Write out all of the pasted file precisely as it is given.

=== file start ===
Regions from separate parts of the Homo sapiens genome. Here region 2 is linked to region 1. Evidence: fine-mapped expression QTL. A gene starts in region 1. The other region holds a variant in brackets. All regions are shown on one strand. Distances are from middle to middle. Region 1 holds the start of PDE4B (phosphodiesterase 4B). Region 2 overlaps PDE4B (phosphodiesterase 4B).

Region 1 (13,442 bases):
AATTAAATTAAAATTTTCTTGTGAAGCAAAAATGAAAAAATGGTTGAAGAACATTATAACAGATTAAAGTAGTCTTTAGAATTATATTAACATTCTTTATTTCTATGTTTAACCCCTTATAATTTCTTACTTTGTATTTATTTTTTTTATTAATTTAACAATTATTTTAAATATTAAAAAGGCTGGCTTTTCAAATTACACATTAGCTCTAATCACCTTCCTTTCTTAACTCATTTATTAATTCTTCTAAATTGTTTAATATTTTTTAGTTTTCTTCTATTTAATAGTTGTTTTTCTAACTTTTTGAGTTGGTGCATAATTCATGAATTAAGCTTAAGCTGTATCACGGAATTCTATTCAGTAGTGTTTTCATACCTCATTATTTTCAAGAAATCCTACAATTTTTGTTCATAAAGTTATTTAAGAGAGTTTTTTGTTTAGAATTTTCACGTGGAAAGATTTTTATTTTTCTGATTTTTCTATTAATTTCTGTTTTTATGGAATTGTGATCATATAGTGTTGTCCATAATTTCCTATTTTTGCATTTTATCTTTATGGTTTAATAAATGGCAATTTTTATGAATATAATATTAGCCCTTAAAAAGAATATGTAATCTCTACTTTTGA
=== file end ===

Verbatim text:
Regions from separate parts of the Homo sapiens genome. Here region 2 is linked to region 1. Evidence: fine-mapped expression QTL. A gene starts in region 1. The other region holds a variant in brackets. All regions are shown on one strand. Distances are from middle to middle. Region 1 holds the start of PDE4B (phosphodiesterase 4B). Region 2 overlaps PDE4B (phosphodiesterase 4B).

Region 1 (13,442 bases):
AATTAAATTAAAATTTTCTTGTGAAGCAAAAATGAAAAAATGGTTGAAGAACATTATAACAGATTAAAGTAGTCTTTAGAATTATATTAACATTCTTTATTTCTATGTTTAACCCCTTATAATTTCTTACTTTGTATTTATTTTTTTTATTAATTTAACAATTATTTTAAATATTAAAAAGGCTGGCTTTTCAAATTACACATTAGCTCTAATCACCTTCCTTTCTTAACTCATTTATTAATTCTTCTAAATTGTTTAATATTTTTTAGTTTTCTTCTATTTAATAGTTGTTTTTCTAACTTTTTGAGTTGGTGCATAATTCATGAATTAAGCTTAAGCTGTATCACGGAATTCTATTCAGTAGTGTTTTCATACCTCATTATTTTCAAGAAATCCTACAATTTTTGTTCATAAAGTTATTTAAGAGAGTTTTTTGTTTAGAATTTTCACGTGGAAAGATTTTTATTTTTCTGATTTTTCTATTAATTTCTGTTTTTATGGAATTGTGATCATATAGTGTTGTCCATAATTTCCTATTTTTGCATTTTATCTTTATGGTTTAATAAATGGCAATTTTTATGAATATAATATTAGCCCTTAAAAAGAATATGTAATCTCTACTTTTGA